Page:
Bowsher v. Synar
The Balanced Budget And Emergency Deficit Control Act
The Balanced Budget and Emergency Deficit Control Act, signed into law by President Ronald Reagan on 12 December 1985, is better know as the Gramm-Rudman-Hollings Act, so named for its Senate cosponsors Phil Gramm, Warren Rudman, and Ernest "Fritz" Hollings. For years both political parties, but particularly Republicans, had expressed concern over the growing federal budget deficit. The act, whose purpose was to eliminate the deficit, represented a compromise agreement between the two parties.
Accordingly, the act established a "maximum deficit amount" for federal spending. Starting in 1986 and continuing to 1991, the size of that maximum would gradually taper down to zero. If the deficit exceeded its maximum as established for a given year, the act called for across-the-board cuts in spending, half of which would come from defense programs, the other half from non-defense programs. The determination of those budget reductions would be made separately by the Office of Management and Budget (OMB), a unit of the executive branch, and the Congressional Budget Office (CBO), a part of the legislative branch. Each of these agencies would present their findings to the comptroller general, who would make recommendations to the president.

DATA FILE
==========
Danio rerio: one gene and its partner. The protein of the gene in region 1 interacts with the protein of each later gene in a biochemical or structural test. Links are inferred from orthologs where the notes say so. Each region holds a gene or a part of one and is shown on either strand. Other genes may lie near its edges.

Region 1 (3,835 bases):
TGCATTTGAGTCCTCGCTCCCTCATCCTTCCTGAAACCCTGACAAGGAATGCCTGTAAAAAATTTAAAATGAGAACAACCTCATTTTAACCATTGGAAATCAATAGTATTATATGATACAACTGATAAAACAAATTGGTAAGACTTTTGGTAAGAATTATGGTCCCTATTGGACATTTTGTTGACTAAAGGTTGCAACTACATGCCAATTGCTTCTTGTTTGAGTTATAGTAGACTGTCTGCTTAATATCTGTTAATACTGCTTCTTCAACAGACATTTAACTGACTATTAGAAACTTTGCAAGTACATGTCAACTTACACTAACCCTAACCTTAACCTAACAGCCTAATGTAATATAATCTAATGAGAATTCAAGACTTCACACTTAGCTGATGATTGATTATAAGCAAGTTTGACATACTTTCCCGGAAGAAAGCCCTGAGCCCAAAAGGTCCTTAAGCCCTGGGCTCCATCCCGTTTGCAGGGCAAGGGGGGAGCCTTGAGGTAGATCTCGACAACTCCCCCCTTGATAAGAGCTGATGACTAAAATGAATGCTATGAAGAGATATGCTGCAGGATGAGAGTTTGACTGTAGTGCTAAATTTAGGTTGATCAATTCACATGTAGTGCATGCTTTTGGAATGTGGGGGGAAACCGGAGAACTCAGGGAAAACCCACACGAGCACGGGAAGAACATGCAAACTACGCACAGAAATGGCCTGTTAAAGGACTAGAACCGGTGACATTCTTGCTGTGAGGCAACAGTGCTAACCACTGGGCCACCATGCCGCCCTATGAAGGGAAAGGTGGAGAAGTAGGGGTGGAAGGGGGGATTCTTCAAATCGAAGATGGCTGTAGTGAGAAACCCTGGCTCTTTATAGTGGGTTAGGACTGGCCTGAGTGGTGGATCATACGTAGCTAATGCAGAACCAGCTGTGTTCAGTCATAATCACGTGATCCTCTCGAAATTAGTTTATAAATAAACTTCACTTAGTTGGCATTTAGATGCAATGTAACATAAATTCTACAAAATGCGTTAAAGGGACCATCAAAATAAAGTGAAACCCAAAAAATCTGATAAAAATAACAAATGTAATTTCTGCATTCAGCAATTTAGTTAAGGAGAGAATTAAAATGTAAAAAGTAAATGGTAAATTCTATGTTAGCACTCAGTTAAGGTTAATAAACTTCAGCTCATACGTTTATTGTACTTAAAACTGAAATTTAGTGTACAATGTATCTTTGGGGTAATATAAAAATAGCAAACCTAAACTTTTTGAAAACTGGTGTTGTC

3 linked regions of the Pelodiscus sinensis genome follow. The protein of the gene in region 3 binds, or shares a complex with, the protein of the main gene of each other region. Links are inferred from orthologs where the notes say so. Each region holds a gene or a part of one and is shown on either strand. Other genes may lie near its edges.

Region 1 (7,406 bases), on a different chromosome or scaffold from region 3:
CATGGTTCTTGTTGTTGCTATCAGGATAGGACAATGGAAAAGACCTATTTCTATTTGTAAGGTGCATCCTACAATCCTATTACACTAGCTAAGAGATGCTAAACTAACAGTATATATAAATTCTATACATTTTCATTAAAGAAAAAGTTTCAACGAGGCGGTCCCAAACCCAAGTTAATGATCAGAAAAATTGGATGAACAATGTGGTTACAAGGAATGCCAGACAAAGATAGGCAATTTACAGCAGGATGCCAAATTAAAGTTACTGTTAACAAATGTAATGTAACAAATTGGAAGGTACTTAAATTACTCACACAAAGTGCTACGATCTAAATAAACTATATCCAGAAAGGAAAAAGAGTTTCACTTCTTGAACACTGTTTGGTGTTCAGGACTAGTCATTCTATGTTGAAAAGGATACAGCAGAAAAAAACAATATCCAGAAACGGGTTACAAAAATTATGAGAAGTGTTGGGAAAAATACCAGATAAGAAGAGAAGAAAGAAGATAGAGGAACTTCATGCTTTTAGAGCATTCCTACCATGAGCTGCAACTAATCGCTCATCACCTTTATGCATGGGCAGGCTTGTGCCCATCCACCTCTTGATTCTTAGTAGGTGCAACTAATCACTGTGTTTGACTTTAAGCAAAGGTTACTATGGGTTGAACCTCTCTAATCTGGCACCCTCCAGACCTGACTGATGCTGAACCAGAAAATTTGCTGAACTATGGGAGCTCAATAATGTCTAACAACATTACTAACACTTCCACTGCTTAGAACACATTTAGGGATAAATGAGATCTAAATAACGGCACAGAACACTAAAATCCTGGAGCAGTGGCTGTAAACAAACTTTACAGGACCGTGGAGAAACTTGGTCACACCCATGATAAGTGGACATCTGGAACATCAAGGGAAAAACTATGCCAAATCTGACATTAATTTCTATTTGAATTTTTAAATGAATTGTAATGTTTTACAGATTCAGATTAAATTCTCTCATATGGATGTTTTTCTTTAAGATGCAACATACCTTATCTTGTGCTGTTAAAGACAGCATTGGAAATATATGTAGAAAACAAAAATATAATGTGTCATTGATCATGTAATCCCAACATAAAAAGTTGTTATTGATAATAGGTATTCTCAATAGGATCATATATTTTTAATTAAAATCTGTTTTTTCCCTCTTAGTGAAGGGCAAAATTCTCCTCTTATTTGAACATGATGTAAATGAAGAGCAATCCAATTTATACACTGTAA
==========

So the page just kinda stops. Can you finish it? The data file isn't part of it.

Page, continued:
Law Library - American Law and Legal InformationNotable Trials and Court Cases - 1981 to 1988Bowsher v. Synar - Significance, The Court Refines The Meaning Of Separation Of Powers, The Balanced Budget And Emergency Deficit Control Act